This weekend we reported on the staggering scope of the problem of medication errors. The toll that these mistakes have on healthcare throughout the country cannot be exaggerated. In fact, according to a new article at AMED News, more people are rushed to the emergency room each year from medication errors (or “adverse drug events”) than for things like pneumonia and strep throat.
In total, there are about 4.5 million outpatient visits annually related to problem with medication. Of that amount, about 400,000 of those mistakes require hospitalization and extended extra treatment. One doctor involved in the study highlighted the problem, noting, “It’s scary just to think about the number of patients who are coming in with adverse drug events-and it could be the tip of the iceberg because there is a whole group of patients with problems who are not coming in.”
The mistakes most often affect seniors and those taking multiple pills in a single day. Specifically, the latest report found that patients over 65 were twice as likely as all others to experience problems. Also, those taking six drugs or more had high odds of being hospitalized for medication problems.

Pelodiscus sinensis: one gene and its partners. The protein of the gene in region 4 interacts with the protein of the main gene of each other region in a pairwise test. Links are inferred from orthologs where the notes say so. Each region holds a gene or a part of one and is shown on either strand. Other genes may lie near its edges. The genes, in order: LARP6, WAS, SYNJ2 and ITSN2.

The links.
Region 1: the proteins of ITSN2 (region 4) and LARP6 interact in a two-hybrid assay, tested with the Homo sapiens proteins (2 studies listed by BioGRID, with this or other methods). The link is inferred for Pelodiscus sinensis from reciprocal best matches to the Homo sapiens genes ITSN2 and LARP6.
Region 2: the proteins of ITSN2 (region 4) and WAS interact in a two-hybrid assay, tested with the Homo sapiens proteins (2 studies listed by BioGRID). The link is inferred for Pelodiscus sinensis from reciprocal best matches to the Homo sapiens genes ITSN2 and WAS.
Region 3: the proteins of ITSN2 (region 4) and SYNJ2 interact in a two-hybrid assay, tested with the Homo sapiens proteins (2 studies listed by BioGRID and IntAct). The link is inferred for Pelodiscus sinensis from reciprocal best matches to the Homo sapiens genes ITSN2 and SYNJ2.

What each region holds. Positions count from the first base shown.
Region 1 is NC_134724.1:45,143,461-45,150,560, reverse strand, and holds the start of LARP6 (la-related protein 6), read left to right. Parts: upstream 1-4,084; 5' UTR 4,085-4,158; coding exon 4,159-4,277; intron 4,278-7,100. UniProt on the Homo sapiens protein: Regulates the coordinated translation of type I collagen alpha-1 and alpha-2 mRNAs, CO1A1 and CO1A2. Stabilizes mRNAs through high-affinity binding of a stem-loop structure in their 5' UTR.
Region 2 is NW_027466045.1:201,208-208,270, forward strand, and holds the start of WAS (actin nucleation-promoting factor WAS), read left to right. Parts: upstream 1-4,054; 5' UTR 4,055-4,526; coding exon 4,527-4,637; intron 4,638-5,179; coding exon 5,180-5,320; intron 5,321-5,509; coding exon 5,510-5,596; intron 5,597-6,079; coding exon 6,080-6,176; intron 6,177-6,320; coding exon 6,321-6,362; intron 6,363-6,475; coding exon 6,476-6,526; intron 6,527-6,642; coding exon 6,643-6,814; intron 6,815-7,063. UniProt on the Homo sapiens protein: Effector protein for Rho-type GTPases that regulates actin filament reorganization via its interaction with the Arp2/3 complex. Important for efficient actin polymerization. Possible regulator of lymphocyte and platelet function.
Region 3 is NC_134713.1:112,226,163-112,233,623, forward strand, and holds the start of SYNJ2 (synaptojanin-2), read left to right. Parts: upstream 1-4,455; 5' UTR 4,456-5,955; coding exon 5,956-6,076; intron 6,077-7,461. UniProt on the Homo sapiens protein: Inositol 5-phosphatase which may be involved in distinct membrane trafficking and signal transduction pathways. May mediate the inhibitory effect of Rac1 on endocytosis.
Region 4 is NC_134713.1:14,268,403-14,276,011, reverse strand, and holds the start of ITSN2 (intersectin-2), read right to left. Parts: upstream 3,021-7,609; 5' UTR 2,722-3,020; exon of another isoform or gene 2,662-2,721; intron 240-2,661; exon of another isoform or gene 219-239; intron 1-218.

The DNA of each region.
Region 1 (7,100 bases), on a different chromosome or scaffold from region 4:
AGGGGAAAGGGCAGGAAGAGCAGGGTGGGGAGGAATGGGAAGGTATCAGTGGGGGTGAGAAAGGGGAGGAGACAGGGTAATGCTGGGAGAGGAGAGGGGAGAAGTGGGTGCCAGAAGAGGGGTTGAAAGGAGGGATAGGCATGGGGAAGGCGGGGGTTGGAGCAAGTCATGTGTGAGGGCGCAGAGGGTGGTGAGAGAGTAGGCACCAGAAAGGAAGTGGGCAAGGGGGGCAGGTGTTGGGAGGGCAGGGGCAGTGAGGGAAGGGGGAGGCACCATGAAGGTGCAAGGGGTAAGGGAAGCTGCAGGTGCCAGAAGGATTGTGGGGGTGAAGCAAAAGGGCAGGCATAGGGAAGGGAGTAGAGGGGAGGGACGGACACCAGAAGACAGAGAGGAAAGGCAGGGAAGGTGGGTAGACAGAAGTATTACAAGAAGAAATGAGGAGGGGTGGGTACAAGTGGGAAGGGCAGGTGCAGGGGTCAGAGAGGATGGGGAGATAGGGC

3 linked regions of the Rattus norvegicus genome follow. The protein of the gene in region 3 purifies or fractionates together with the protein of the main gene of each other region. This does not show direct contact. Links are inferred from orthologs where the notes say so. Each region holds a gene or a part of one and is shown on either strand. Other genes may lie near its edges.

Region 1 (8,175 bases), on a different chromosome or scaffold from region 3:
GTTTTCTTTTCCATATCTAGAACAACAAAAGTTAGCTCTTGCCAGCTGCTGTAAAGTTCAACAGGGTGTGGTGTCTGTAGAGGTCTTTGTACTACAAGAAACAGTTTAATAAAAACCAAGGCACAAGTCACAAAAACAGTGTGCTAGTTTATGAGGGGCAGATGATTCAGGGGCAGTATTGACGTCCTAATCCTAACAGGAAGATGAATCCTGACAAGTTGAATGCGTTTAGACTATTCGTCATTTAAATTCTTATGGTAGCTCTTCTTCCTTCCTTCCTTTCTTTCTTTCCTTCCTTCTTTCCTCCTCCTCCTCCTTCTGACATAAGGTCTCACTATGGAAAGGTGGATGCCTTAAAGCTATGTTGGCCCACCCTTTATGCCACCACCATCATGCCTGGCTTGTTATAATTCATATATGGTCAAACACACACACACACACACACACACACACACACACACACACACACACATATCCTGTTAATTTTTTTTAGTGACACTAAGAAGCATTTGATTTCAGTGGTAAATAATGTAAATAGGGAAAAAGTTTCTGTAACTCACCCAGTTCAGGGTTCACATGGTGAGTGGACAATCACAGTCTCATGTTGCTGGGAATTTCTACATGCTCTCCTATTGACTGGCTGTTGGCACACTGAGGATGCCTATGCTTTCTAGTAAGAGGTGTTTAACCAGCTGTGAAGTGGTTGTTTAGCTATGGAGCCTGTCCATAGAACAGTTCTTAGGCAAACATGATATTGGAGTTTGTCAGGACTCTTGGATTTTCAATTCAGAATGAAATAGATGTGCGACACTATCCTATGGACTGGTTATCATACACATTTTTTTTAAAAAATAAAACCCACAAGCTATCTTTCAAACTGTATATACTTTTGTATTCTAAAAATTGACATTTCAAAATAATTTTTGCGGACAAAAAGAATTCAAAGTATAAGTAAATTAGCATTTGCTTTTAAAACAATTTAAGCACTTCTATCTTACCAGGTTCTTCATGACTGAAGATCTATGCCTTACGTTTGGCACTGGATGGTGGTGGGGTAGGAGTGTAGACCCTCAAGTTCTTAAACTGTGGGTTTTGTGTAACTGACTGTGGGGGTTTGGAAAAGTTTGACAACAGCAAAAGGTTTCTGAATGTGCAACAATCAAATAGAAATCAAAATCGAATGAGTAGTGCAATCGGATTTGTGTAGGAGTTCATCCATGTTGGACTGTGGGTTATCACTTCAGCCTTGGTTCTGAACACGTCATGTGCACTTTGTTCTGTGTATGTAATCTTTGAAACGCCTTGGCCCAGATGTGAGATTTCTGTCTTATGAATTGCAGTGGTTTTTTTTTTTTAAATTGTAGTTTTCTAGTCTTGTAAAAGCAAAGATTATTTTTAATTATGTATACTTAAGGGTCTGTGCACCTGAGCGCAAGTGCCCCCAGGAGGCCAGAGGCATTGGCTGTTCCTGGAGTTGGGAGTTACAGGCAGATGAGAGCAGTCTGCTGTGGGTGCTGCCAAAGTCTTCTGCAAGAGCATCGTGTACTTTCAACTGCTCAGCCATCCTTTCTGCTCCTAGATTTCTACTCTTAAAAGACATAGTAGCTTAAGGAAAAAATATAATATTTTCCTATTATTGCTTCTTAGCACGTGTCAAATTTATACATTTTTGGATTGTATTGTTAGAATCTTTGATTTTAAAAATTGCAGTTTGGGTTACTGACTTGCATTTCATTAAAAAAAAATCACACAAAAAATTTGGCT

Prevention of these mistakes may come in various ways. Errors caused by hospital staff members can be prevented with more use of checklists and other procedures to ensure that the right type and amount of medication is given at all times. Doctors must also be sure to continually monitor their patients’ drug-drug and drug-disease interactions to ensure that they do not pose risks. Also, it is important for each patient to understand exactly when and how much of their pills they should take while at home.
The sheer number of Illinois medication errors should be taken seriously by all those in the medical field. Patients face enough struggles with their actual medical problems, let alone complications that are caused by the very things that are supposed to make them well. Our Illinois medical malpractice attorneys at Levin & Perconti urge all those who may have suffered because of a preventable medication error to contact our office and share your story.
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